3D Keyhole Surgery at the Forefront of Cutting-edge Research

By University Of Surrey, PRNE
Monday, December 13, 2010

GUILDFORD, England, December 14, 2010 - Doctors will shortly be performing the world's first remote 3D keyhole
surgery during a symposium at the University of Surrey. Keyhole surgery -
where doctors operate on organs through a tiny incision - reduces the length
of hospital stays and post-operative complications. This also means that
patients experience less scarring and pain. 3D keyhole surgery is a
state-of-the-art extension of standard keyhole surgery that uses 3D cameras
like those used to make the film 'Avatar'. It puts the surgeon right inside
the patient's body and significantly improves accuracy.

This surgical breakthrough forms part of a large-scale study into
operator fatigue using 3D surgical equipment that arises from a collaboration
between surgeons at the Royal Surrey County Hospital and academics at the
University of Surrey. As well as surgical evaluation, cutting-edge research,
led by Dr David Windridge of the University's Centre for Vision, Speech and
Signal Processing, will seek to measure the changes in a surgeon's focus of
attention during prolonged operations by incorporating eye-tracking and
computer-vision technology into the 3D surgical environment.

This research consequently offers a unique opportunity both to improve
surgical safety and to further our understanding of how the human brain
functions while performing tasks involving complex hand-eye coordination.

Dr Windridge comments: "By measuring attention while performing
operations using state-of-the-art 3D surgical equipment, this collaboration
between surgeons and academics at the University of Surrey gives us a unique
opportunity both to improve surgical safety and also address far-reaching
questions how the human mind focuses attention while performing complex

Video footage of this project can be accessed at:

For more information on the symposium please visit:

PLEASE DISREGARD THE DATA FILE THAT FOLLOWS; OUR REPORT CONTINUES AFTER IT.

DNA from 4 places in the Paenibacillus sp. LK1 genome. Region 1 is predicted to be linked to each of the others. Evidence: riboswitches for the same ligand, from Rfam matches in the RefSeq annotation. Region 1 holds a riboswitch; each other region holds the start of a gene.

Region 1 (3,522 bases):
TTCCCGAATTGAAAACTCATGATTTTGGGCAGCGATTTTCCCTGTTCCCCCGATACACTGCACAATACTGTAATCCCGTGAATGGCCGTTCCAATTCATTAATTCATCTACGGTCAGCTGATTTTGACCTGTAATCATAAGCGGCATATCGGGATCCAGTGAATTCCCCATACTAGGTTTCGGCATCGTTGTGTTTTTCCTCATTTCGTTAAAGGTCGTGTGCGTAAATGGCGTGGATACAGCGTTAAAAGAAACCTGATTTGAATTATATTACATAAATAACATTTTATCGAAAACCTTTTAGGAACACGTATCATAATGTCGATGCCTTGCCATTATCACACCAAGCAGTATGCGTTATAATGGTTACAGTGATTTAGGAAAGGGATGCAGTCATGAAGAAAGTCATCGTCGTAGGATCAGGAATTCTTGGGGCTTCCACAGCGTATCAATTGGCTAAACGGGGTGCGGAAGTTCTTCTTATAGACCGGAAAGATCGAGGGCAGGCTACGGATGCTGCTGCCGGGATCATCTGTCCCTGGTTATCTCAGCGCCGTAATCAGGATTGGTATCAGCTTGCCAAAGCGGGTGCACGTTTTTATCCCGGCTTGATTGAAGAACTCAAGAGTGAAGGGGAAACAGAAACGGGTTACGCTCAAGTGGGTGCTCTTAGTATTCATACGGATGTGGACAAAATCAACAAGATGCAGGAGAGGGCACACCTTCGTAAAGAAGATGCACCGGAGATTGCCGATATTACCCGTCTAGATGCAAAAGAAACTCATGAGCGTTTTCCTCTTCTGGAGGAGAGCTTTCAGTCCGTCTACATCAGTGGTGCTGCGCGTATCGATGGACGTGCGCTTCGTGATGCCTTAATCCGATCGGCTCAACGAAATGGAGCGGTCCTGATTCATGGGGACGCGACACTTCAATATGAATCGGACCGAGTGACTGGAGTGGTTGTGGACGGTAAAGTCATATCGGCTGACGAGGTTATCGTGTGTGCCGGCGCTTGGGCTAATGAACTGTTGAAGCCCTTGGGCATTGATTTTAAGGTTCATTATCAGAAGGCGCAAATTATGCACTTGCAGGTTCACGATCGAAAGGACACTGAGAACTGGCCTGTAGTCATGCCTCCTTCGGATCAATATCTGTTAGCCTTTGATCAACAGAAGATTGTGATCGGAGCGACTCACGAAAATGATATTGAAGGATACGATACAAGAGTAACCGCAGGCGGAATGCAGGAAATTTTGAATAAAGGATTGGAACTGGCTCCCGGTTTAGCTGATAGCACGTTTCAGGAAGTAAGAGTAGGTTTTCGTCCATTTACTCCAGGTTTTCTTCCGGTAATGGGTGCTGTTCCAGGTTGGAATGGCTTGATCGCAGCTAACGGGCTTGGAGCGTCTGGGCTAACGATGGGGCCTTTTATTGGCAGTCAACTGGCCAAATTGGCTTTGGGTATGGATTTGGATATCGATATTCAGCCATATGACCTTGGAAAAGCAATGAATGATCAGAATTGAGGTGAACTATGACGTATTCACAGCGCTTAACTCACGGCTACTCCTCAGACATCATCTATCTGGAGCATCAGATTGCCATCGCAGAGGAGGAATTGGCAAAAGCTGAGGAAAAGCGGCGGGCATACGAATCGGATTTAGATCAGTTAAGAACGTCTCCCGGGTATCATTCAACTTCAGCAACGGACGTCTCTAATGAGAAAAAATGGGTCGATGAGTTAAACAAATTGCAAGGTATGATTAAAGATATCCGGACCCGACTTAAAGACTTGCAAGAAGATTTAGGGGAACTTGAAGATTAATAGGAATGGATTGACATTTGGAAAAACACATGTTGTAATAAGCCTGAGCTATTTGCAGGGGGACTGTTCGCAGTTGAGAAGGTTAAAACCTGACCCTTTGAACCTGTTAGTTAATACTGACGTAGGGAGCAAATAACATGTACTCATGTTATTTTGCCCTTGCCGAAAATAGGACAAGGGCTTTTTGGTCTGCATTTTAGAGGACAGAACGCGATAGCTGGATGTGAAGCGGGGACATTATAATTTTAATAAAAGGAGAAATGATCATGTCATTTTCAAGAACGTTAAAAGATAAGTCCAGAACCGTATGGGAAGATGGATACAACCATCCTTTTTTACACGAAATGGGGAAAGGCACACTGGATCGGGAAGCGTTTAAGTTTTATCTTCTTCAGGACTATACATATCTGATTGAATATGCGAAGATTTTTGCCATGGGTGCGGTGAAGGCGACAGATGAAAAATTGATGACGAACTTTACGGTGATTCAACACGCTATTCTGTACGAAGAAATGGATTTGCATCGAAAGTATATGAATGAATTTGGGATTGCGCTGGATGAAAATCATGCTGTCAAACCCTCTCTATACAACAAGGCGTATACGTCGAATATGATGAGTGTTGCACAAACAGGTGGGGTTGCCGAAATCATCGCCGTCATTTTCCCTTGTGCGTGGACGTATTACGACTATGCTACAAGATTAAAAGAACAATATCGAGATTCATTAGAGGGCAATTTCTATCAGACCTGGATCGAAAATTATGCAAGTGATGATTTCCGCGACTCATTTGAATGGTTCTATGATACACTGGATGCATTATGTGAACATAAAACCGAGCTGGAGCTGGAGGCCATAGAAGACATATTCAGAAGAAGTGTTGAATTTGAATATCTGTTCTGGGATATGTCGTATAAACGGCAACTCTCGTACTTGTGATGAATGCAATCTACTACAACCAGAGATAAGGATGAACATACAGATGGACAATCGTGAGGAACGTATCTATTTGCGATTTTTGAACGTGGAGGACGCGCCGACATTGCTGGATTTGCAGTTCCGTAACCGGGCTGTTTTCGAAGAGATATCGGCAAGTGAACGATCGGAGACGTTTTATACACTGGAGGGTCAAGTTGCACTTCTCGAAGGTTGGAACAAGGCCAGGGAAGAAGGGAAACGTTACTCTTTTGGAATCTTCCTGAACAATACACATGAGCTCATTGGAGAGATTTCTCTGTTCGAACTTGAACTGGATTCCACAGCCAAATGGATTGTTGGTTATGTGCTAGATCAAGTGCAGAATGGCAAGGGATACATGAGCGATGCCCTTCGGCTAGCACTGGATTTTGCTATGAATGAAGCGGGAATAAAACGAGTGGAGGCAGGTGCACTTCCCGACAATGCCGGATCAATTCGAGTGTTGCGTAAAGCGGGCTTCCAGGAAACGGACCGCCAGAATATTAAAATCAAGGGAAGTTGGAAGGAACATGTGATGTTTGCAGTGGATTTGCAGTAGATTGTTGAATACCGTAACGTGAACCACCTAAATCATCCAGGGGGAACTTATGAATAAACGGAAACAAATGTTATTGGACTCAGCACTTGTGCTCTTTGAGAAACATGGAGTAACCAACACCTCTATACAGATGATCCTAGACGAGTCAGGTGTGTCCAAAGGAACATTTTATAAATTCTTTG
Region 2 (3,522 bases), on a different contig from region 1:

Notes to Editors

About the University of Surrey

The University of Surrey is one of the UK's leading professional,
scientific and technological universities with a world class research profile
and a reputation for excellence in teaching and research. Ground-breaking
research at the University is bringing direct benefit to all spheres of life
- helping industry to maintain its competitive edge and creating improvements
in the areas of health, medicine, space science, the environment,
communications, defence and social policy. Programmes in science and
technology have gained widespread recognition and it also boasts flourishing
programmes in dance and music, social sciences, management and languages and
law. In addition to the campus on 150 hectares just outside Guildford,
Surrey, the University also owns and runs the Surrey Research Park, which
provides facilities for 140 companies employing 2,700 staff.

The Sunday Times names Surrey as 'The University for Jobs' which
underlines the university's growing reputation for providing high quality,
relevant degrees.

Surrey is a member of the 1994 Group of 19 leading research-intensive
universities. The Group was established in 1994 to promote excellence in
university research and teaching. Each member undertakes diverse and
high-quality research, while ensuring excellent levels of teaching and
student experience.


The Centre for Vision, Speech and Signal Processing

The Centre for Vision, Speech and Signal Processing is one of the major
research centres of the Faculty of Engineering and Physical Sciences of the
University of Surrey. Its aim is to advance the state of the art in
multimedia signal processing and computer vision, with a focus on image,
video and audio applications.

Media enquiries: Peter La, Press Office at the University of Surrey,
Tel: +44(0)1483-689191 or E-mail: p.la@surrey.ac.uk

Media enquiries: Peter La, Press Office at the University of Surrey, Tel: +44(0)1483-689191 or E-mail: p.la at surrey.ac.uk

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